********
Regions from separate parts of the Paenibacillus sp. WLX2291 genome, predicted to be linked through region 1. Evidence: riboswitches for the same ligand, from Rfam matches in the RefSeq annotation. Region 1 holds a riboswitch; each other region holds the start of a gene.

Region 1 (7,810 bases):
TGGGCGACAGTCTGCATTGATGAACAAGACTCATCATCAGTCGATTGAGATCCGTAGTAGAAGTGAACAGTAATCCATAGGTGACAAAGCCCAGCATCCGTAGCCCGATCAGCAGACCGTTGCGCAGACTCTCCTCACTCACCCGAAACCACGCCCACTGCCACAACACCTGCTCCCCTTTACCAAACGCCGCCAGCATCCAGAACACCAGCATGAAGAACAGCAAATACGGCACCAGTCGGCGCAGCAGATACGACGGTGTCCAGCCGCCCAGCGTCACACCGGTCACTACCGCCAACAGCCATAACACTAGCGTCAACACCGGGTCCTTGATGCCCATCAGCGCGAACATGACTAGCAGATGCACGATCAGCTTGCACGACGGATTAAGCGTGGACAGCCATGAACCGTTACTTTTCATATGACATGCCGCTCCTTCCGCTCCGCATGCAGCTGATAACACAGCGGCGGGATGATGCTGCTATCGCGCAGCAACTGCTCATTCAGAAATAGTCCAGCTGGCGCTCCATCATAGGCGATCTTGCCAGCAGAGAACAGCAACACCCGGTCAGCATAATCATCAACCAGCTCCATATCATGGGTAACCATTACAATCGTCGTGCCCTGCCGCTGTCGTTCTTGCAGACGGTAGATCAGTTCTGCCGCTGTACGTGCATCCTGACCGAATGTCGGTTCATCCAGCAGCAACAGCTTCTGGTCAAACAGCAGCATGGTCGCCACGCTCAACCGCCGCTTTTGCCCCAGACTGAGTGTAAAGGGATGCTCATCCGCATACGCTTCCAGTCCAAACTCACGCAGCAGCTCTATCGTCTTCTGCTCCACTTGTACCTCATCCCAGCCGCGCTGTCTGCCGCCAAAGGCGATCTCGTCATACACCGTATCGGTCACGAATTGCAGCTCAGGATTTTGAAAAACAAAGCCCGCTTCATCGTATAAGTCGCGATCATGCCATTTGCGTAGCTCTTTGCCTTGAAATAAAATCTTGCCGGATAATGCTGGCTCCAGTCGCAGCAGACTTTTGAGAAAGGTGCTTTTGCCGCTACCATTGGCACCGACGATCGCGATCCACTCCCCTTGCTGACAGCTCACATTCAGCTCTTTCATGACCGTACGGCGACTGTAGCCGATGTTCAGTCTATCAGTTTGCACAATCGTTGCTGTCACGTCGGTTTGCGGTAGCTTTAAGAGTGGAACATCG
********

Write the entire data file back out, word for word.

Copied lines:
Regions from separate parts of the Paenibacillus sp. WLX2291 genome, predicted to be linked through region 1. Evidence: riboswitches for the same ligand, from Rfam matches in the RefSeq annotation. Region 1 holds a riboswitch; each other region holds the start of a gene.

Region 1 (7,810 bases):
TGGGCGACAGTCTGCATTGATGAACAAGACTCATCATCAGTCGATTGAGATCCGTAGTAGAAGTGAACAGTAATCCATAGGTGACAAAGCCCAGCATCCGTAGCCCGATCAGCAGACCGTTGCGCAGACTCTCCTCACTCACCCGAAACCACGCCCACTGCCACAACACCTGCTCCCCTTTACCAAACGCCGCCAGCATCCAGAACACCAGCATGAAGAACAGCAAATACGGCACCAGTCGGCGCAGCAGATACGACGGTGTCCAGCCGCCCAGCGTCACACCGGTCACTACCGCCAACAGCCATAACACTAGCGTCAACACCGGGTCCTTGATGCCCATCAGCGCGAACATGACTAGCAGATGCACGATCAGCTTGCACGACGGATTAAGCGTGGACAGCCATGAACCGTTACTTTTCATATGACATGCCGCTCCTTCCGCTCCGCATGCAGCTGATAACACAGCGGCGGGATGATGCTGCTATCGCGCAGCAACTGCTCATTCAGAAATAGTCCAGCTGGCGCTCCATCATAGGCGATCTTGCCAGCAGAGAACAGCAACACCCGGTCAGCATAATCATCAACCAGCTCCATATCATGGGTAACCATTACAATCGTCGTGCCCTGCCGCTGTCGTTCTTGCAGACGGTAGATCAGTTCTGCCGCTGTACGTGCATCCTGACCGAATGTCGGTTCATCCAGCAGCAACAGCTTCTGGTCAAACAGCAGCATGGTCGCCACGCTCAACCGCCGCTTTTGCCCCAGACTGAGTGTAAAGGGATGCTCATCCGCATACGCTTCCAGTCCAAACTCACGCAGCAGCTCTATCGTCTTCTGCTCCACTTGTACCTCATCCCAGCCGCGCTGTCTGCCGCCAAAGGCGATCTCGTCATACACCGTATCGGTCACGAATTGCAGCTCAGGATTTTGAAAAACAAAGCCCGCTTCATCGTATAAGTCGCGATCATGCCATTTGCGTAGCTCTTTGCCTTGAAATAAAATCTTGCCGGATAATGCTGGCTCCAGTCGCAGCAGACTTTTGAGAAAGGTGCTTTTGCCGCTACCATTGGCACCGACGATCGCGATCCACTCCCCTTGCTGACAGCTCACATTCAGCTCTTTCATGACCGTACGGCGACTGTAGCCGATGTTCAGTCTATCAGTTTGCACAATCGTTGCTGTCACGTCGGTTTGCGGTAGCTTTAAGAGTGGAACATCG